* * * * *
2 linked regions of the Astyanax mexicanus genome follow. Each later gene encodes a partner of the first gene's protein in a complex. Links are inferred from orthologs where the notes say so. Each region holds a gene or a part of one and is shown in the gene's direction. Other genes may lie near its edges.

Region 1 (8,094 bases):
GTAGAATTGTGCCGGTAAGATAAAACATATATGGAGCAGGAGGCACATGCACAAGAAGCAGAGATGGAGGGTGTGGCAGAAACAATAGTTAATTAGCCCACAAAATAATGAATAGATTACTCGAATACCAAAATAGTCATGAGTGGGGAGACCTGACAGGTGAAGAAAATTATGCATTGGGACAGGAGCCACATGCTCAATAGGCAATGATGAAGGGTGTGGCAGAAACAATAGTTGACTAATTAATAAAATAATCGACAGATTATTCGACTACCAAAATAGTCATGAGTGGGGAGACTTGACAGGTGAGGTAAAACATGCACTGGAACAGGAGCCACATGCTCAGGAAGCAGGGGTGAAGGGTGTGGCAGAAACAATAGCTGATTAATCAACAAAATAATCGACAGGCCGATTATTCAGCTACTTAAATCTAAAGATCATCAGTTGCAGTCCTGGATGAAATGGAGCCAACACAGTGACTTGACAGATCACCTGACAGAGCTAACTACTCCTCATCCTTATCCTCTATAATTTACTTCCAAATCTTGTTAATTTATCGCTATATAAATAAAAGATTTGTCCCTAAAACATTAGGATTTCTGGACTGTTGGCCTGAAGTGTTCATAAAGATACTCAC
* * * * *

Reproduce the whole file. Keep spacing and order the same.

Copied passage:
2 linked regions of the Astyanax mexicanus genome follow. Each later gene encodes a partner of the first gene's protein in a complex. Links are inferred from orthologs where the notes say so. Each region holds a gene or a part of one and is shown in the gene's direction. Other genes may lie near its edges.

Region 1 (8,094 bases):
GTAGAATTGTGCCGGTAAGATAAAACATATATGGAGCAGGAGGCACATGCACAAGAAGCAGAGATGGAGGGTGTGGCAGAAACAATAGTTAATTAGCCCACAAAATAATGAATAGATTACTCGAATACCAAAATAGTCATGAGTGGGGAGACCTGACAGGTGAAGAAAATTATGCATTGGGACAGGAGCCACATGCTCAATAGGCAATGATGAAGGGTGTGGCAGAAACAATAGTTGACTAATTAATAAAATAATCGACAGATTATTCGACTACCAAAATAGTCATGAGTGGGGAGACTTGACAGGTGAGGTAAAACATGCACTGGAACAGGAGCCACATGCTCAGGAAGCAGGGGTGAAGGGTGTGGCAGAAACAATAGCTGATTAATCAACAAAATAATCGACAGGCCGATTATTCAGCTACTTAAATCTAAAGATCATCAGTTGCAGTCCTGGATGAAATGGAGCCAACACAGTGACTTGACAGATCACCTGACAGAGCTAACTACTCCTCATCCTTATCCTCTATAATTTACTTCCAAATCTTGTTAATTTATCGCTATATAAATAAAAGATTTGTCCCTAAAACATTAGGATTTCTGGACTGTTGGCCTGAAGTGTTCATAAAGATACTCAC